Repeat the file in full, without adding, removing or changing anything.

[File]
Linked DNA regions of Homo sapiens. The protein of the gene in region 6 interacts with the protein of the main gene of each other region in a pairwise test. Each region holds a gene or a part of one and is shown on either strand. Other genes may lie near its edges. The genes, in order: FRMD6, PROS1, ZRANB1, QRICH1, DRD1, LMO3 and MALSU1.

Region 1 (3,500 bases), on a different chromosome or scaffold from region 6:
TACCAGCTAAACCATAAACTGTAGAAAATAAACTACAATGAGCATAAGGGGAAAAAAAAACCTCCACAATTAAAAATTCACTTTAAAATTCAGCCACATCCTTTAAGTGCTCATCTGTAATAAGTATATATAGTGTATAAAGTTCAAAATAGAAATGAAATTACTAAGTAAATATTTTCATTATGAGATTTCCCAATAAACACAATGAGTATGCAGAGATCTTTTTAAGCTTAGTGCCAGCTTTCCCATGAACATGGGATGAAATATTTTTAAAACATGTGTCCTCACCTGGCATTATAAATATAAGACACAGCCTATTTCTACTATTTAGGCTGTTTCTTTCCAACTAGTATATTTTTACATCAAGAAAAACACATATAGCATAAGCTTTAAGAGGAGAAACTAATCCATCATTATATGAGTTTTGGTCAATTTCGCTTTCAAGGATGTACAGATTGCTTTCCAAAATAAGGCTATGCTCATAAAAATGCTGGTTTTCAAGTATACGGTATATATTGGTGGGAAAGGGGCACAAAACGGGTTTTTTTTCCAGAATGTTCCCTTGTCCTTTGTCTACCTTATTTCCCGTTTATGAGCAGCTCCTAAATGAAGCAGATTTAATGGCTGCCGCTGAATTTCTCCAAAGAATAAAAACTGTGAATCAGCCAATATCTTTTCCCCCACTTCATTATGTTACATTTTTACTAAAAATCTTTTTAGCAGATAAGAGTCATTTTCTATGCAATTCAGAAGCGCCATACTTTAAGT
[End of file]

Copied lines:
Linked DNA regions of Homo sapiens. The protein of the gene in region 6 interacts with the protein of the main gene of each other region in a pairwise test. Each region holds a gene or a part of one and is shown on either strand. Other genes may lie near its edges. The genes, in order: FRMD6, PROS1, ZRANB1, QRICH1, DRD1, LMO3 and MALSU1.

Region 1 (3,500 bases), on a different chromosome or scaffold from region 6:
TACCAGCTAAACCATAAACTGTAGAAAATAAACTACAATGAGCATAAGGGGAAAAAAAAACCTCCACAATTAAAAATTCACTTTAAAATTCAGCCACATCCTTTAAGTGCTCATCTGTAATAAGTATATATAGTGTATAAAGTTCAAAATAGAAATGAAATTACTAAGTAAATATTTTCATTATGAGATTTCCCAATAAACACAATGAGTATGCAGAGATCTTTTTAAGCTTAGTGCCAGCTTTCCCATGAACATGGGATGAAATATTTTTAAAACATGTGTCCTCACCTGGCATTATAAATATAAGACACAGCCTATTTCTACTATTTAGGCTGTTTCTTTCCAACTAGTATATTTTTACATCAAGAAAAACACATATAGCATAAGCTTTAAGAGGAGAAACTAATCCATCATTATATGAGTTTTGGTCAATTTCGCTTTCAAGGATGTACAGATTGCTTTCCAAAATAAGGCTATGCTCATAAAAATGCTGGTTTTCAAGTATACGGTATATATTGGTGGGAAAGGGGCACAAAACGGGTTTTTTTTCCAGAATGTTCCCTTGTCCTTTGTCTACCTTATTTCCCGTTTATGAGCAGCTCCTAAATGAAGCAGATTTAATGGCTGCCGCTGAATTTCTCCAAAGAATAAAAACTGTGAATCAGCCAATATCTTTTCCCCCACTTCATTATGTTACATTTTTACTAAAAATCTTTTTAGCAGATAAGAGTCATTTTCTATGCAATTCAGAAGCGCCATACTTTAAGT